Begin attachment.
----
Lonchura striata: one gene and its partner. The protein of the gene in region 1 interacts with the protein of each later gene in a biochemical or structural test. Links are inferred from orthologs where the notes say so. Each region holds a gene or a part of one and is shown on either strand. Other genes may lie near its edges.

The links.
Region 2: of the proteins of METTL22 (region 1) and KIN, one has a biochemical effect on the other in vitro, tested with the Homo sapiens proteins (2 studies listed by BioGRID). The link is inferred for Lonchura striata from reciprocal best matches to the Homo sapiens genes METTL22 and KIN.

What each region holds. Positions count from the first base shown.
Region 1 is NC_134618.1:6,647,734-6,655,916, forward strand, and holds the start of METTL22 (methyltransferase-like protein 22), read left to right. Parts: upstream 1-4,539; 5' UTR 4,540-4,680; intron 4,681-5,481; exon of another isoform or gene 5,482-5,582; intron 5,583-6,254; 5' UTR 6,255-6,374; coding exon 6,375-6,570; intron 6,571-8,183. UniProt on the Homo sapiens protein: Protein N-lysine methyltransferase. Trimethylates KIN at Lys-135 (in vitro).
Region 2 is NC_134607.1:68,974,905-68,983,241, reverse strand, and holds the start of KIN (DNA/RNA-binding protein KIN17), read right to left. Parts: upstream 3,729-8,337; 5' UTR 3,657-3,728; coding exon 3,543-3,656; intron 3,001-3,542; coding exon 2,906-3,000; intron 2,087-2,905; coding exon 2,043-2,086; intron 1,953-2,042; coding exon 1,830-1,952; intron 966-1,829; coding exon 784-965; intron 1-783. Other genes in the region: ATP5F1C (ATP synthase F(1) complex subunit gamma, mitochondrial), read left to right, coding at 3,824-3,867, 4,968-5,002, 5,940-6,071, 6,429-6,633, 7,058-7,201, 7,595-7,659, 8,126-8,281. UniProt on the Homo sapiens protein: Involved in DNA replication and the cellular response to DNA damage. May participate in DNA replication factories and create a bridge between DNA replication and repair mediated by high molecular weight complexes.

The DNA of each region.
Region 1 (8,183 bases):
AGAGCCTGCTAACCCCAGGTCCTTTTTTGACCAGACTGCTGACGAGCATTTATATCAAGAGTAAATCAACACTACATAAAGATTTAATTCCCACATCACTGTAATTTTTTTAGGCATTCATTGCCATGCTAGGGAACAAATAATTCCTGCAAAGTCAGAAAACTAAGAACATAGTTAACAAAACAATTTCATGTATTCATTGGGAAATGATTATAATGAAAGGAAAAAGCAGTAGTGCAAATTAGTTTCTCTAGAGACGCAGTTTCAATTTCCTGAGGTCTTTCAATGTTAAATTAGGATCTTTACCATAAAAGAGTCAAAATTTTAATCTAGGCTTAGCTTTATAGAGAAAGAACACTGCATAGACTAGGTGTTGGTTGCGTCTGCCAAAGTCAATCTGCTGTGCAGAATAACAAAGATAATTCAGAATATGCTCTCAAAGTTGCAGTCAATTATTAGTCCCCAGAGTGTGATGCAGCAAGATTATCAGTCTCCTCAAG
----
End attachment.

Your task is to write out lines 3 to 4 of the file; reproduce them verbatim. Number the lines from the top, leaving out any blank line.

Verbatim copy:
Region 2: of the proteins of METTL22 (region 1) and KIN, one has a biochemical effect on the other in vitro, tested with the Homo sapiens proteins (2 studies listed by BioGRID). The link is inferred for Lonchura striata from reciprocal best matches to the Homo sapiens genes METTL22 and KIN.

What each region holds. Positions count from the first base shown.